Set on Vila Nova de Gaia's hillside above the River Douro, Taylor's is one of a small number of lodges offering free tours and tastings of Porto's most famous tipple (most charge around €3). It's the only one to offer a glass of Late Bottled Vintage to its visitors, and its also the only lodge to boast its own peacocks.
Tours typically begin with a history of the company, before moving on to an overview of the port production process and a description of the various styles available. Made from grapes grown in the demarcated Douro region, port is fortified with a flavourless 77% spirit called aguardente before being transported to Gaia to age in gigantic wooden barrels. Some styles are quickly transferred to bottles, while others must mature for longer.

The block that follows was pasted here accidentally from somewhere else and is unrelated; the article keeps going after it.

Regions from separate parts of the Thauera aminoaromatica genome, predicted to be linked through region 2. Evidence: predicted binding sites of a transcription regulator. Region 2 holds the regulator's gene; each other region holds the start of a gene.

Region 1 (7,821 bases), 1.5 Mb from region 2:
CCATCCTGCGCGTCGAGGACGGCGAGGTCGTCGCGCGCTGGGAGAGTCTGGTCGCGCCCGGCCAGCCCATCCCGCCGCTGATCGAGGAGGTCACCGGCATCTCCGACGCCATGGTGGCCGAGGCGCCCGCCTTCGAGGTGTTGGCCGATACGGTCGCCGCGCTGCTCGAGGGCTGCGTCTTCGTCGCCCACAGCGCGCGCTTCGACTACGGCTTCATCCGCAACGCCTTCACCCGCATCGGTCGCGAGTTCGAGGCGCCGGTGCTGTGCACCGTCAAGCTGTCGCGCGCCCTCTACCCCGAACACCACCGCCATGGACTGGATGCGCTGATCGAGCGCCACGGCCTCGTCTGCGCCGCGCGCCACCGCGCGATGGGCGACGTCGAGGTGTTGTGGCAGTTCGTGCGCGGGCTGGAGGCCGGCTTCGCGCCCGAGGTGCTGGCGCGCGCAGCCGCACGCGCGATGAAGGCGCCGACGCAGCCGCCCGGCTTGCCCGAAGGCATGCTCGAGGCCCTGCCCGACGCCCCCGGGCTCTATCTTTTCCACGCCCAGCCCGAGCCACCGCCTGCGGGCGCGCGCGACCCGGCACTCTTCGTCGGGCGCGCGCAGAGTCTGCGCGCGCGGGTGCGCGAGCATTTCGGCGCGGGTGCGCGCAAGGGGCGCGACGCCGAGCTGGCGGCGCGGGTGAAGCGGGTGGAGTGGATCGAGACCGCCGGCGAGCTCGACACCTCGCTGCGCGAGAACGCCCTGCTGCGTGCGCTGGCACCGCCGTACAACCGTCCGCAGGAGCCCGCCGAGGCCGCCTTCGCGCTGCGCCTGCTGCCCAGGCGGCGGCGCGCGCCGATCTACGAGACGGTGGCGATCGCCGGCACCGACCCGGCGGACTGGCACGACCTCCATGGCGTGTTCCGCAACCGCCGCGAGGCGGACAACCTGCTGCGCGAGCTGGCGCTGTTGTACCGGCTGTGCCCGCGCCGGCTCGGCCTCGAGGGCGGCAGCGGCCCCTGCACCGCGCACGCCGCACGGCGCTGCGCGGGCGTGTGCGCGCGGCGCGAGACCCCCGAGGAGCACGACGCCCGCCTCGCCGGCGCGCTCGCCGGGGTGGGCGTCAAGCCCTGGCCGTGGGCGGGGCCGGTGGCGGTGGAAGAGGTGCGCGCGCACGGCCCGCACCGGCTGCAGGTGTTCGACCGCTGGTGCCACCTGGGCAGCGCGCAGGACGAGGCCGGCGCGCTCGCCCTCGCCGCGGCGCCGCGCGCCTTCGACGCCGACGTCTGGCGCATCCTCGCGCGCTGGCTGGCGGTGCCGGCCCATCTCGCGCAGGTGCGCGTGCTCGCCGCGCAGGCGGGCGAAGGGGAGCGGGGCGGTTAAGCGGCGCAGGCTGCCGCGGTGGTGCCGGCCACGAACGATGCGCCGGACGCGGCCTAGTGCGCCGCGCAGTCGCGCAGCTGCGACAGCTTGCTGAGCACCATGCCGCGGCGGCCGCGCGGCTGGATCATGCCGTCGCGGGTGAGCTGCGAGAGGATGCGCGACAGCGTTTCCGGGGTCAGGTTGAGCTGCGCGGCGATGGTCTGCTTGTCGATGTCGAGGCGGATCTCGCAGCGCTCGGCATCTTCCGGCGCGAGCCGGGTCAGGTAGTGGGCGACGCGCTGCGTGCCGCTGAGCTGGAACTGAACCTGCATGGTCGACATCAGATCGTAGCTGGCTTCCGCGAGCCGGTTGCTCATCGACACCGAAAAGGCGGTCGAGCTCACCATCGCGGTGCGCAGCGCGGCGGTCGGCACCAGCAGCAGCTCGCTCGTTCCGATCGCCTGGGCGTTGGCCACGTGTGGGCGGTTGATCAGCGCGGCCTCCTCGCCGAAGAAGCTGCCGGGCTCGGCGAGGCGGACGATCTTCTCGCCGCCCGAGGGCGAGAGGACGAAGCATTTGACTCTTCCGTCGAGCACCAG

Before visiting Porto, I had filed port under 'sticky horrible drink served on stuffy formal occasions'. Completely ignorant about the different types of port, I was surprised to learn that light, refreshing white ports are served chilled as an aperitif, while heavier rubies and tawnies are reserved for post-prandial sipping. Most lodges offer a taste of a white port and a ruby or tawny, with extra tastings and appropriate nibbles at an additional cost.
Just one taste of a white port made me reconsider my categorization: not just a tipple for crusty academics and the elderly, port actually tastes good. Nowadays, there's even a pink port: this stuff is positively trendy. The Late Bottled Vintage offered by Taylor's is a much richer number: it's a vintage port (the star of the port family, produced entirely from grapes harvested in a declared 'vintage' year) allowed to age in the barrel for longer than its older brother. It has a vintage taste without the hassle: vintage is an awkward customer which needs to hang around inside a bottle for years reaching maturity. Ready for drinking straight after purchase, LBV is perfect for the impatient. Perhaps that's why I liked it so much.
You may also be interested in reading the article on budget breaks in Porto I wrote for The Travel Belles.
Photos of peacocks/peahens & port drinking copyright Rachael Schofield.